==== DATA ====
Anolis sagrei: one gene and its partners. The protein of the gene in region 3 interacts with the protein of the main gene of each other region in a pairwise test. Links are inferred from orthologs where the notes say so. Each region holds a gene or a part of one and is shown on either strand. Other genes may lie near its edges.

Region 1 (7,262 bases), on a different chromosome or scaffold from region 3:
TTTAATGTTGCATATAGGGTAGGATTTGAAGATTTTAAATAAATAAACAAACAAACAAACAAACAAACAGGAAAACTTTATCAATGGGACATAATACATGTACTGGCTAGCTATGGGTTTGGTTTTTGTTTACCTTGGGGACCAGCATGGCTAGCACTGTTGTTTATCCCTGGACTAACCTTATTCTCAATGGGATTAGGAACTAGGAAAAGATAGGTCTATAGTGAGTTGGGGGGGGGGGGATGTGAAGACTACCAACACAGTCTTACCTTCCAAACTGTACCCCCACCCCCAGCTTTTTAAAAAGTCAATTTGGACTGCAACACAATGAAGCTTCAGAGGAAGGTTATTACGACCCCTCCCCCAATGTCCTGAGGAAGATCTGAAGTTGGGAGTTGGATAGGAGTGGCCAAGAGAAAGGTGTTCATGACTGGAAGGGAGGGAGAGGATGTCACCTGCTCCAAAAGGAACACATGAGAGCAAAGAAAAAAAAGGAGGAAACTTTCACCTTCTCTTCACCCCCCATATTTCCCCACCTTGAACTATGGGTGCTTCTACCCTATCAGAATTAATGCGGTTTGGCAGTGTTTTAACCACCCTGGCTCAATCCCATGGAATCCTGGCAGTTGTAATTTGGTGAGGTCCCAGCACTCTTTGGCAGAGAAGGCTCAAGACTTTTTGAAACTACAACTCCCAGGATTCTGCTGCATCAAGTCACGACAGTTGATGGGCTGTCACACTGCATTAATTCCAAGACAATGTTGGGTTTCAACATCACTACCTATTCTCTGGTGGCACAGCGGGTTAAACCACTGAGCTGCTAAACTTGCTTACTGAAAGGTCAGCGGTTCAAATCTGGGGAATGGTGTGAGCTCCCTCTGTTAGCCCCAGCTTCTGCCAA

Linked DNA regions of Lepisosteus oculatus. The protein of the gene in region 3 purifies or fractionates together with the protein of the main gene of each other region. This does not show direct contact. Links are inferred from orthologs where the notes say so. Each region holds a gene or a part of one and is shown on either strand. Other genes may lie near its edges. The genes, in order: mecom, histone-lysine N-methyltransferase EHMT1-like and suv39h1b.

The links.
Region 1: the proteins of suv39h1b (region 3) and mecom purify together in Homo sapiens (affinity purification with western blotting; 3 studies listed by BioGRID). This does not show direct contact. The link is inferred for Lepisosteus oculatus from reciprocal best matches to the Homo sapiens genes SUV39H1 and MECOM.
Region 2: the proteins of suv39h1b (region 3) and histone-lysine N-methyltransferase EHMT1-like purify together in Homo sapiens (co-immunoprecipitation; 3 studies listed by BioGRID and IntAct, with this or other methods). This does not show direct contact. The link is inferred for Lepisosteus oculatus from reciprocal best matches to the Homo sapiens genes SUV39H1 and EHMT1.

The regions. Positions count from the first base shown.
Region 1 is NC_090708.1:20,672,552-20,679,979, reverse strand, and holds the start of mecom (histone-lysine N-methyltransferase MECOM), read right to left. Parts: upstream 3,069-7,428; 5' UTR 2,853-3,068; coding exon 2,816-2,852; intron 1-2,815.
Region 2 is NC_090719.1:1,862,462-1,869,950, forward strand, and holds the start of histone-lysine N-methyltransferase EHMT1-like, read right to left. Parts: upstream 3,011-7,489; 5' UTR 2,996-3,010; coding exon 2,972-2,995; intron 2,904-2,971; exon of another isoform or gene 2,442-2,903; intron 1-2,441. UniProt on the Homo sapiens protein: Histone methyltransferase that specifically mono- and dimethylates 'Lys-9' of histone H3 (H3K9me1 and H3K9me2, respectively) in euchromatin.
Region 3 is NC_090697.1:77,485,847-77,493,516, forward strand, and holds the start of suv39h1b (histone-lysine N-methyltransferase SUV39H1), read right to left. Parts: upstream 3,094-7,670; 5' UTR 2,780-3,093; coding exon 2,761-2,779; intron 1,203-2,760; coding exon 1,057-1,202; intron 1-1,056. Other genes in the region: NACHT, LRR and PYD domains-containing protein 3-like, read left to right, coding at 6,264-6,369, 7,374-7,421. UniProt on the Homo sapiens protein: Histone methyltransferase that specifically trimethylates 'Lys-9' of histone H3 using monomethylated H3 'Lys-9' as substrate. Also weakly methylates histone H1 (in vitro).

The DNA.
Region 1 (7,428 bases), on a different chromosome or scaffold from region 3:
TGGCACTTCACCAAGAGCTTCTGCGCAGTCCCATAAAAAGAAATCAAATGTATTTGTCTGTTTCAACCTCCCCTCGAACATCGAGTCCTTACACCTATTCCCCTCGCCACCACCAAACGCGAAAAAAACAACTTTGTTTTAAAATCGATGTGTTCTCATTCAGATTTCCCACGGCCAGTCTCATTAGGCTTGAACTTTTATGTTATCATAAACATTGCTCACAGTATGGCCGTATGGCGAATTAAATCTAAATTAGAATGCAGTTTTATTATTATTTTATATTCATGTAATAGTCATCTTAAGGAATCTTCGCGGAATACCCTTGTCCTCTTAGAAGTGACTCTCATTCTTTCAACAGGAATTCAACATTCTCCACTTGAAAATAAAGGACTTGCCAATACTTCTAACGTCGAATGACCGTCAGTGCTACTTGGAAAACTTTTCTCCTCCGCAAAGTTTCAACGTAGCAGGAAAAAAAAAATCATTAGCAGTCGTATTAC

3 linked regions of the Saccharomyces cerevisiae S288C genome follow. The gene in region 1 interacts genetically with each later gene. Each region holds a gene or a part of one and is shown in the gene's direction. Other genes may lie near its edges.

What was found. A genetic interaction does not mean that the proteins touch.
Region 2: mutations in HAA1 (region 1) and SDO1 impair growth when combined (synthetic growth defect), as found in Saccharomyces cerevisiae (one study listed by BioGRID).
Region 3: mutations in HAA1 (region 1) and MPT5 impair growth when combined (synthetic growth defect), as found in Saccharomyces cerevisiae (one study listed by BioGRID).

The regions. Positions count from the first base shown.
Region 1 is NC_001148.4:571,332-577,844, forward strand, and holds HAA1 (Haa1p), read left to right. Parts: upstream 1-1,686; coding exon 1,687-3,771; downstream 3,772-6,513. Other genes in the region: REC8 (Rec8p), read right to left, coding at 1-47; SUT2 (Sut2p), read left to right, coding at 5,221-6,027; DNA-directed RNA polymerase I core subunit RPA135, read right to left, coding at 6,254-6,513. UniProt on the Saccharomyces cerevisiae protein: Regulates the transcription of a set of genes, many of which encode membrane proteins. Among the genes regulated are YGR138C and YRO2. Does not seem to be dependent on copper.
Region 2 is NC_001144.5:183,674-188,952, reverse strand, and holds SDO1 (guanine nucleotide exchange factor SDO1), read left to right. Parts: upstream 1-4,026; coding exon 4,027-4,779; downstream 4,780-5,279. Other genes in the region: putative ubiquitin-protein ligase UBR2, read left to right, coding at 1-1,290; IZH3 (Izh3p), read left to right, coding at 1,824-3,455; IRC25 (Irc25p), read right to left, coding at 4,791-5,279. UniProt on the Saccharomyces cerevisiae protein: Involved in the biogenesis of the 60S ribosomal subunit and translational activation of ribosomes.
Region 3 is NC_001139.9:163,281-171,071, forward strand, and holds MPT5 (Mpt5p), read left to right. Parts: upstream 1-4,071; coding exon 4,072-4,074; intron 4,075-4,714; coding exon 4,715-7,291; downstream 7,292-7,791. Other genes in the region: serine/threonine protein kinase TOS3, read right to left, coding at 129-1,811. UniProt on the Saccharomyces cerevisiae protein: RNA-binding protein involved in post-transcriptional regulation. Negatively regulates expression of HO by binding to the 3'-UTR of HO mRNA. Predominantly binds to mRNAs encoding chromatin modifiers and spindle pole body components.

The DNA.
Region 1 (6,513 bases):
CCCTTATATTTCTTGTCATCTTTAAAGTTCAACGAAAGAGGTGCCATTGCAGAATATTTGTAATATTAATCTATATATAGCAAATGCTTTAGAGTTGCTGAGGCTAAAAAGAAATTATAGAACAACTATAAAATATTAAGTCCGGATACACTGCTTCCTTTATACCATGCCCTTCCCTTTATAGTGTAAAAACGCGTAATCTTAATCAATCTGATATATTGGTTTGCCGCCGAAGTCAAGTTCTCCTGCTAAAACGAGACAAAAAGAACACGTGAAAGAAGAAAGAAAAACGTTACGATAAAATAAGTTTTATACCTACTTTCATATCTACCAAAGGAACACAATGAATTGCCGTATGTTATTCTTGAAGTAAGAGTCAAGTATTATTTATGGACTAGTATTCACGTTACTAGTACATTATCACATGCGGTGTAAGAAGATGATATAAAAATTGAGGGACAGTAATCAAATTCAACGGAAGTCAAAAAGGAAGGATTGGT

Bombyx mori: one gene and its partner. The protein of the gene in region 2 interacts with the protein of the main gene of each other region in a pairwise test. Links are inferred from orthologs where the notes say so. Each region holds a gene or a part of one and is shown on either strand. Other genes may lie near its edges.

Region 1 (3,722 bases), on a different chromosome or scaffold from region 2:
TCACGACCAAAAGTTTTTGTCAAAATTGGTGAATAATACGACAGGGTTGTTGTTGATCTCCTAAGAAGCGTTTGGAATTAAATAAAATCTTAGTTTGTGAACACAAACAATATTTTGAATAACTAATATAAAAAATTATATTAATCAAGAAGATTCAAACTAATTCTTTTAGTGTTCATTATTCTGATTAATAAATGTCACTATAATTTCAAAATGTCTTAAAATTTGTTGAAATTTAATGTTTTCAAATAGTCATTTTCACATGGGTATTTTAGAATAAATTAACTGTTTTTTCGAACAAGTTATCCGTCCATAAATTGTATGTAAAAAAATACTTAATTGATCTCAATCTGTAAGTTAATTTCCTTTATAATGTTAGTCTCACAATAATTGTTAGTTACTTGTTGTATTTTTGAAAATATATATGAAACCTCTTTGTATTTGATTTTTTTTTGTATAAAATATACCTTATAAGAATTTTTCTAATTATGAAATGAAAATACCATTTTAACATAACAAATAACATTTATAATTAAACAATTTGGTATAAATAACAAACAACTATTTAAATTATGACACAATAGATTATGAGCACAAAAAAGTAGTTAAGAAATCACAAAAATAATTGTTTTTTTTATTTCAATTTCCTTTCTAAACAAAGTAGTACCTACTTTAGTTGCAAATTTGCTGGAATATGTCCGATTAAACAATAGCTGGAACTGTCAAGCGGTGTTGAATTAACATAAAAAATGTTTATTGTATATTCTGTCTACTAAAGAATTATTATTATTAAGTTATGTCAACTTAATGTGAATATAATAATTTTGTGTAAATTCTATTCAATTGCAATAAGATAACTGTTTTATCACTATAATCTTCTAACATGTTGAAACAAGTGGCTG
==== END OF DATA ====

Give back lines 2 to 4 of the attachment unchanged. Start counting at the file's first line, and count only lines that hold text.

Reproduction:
Region 1 (7,262 bases), on a different chromosome or scaffold from region 3:
TTTAATGTTGCATATAGGGTAGGATTTGAAGATTTTAAATAAATAAACAAACAAACAAACAAACAAACAGGAAAACTTTATCAATGGGACATAATACATGTACTGGCTAGCTATGGGTTTGGTTTTTGTTTACCTTGGGGACCAGCATGGCTAGCACTGTTGTTTATCCCTGGACTAACCTTATTCTCAATGGGATTAGGAACTAGGAAAAGATAGGTCTATAGTGAGTTGGGGGGGGGGGGATGTGAAGACTACCAACACAGTCTTACCTTCCAAACTGTACCCCCACCCCCAGCTTTTTAAAAAGTCAATTTGGACTGCAACACAATGAAGCTTCAGAGGAAGGTTATTACGACCCCTCCCCCAATGTCCTGAGGAAGATCTGAAGTTGGGAGTTGGATAGGAGTGGCCAAGAGAAAGGTGTTCATGACTGGAAGGGAGGGAGAGGATGTCACCTGCTCCAAAAGGAACACATGAGAGCAAAGAAAAAAAAGGAGGAAACTTTCACCTTCTCTTCACCCCCCATATTTCCCCACCTTGAACTATGGGTGCTTCTACCCTATCAGAATTAATGCGGTTTGGCAGTGTTTTAACCACCCTGGCTCAATCCCATGGAATCCTGGCAGTTGTAATTTGGTGAGGTCCCAGCACTCTTTGGCAGAGAAGGCTCAAGACTTTTTGAAACTACAACTCCCAGGATTCTGCTGCATCAAGTCACGACAGTTGATGGGCTGTCACACTGCATTAATTCCAAGACAATGTTGGGTTTCAACATCACTACCTATTCTCTGGTGGCACAGCGGGTTAAACCACTGAGCTGCTAAACTTGCTTACTGAAAGGTCAGCGGTTCAAATCTGGGGAATGGTGTGAGCTCCCTCTGTTAGCCCCAGCTTCTGCCAA

Linked DNA regions of Lepisosteus oculatus. The protein of the gene in region 3 purifies or fractionates together with the protein of the main gene of each other region. This does not show direct contact. Links are inferred from orthologs where the notes say so. Each region holds a gene or a part of one and is shown on either strand. Other genes may lie near its edges. The genes, in order: mecom, histone-lysine N-methyltransferase EHMT1-like and suv39h1b.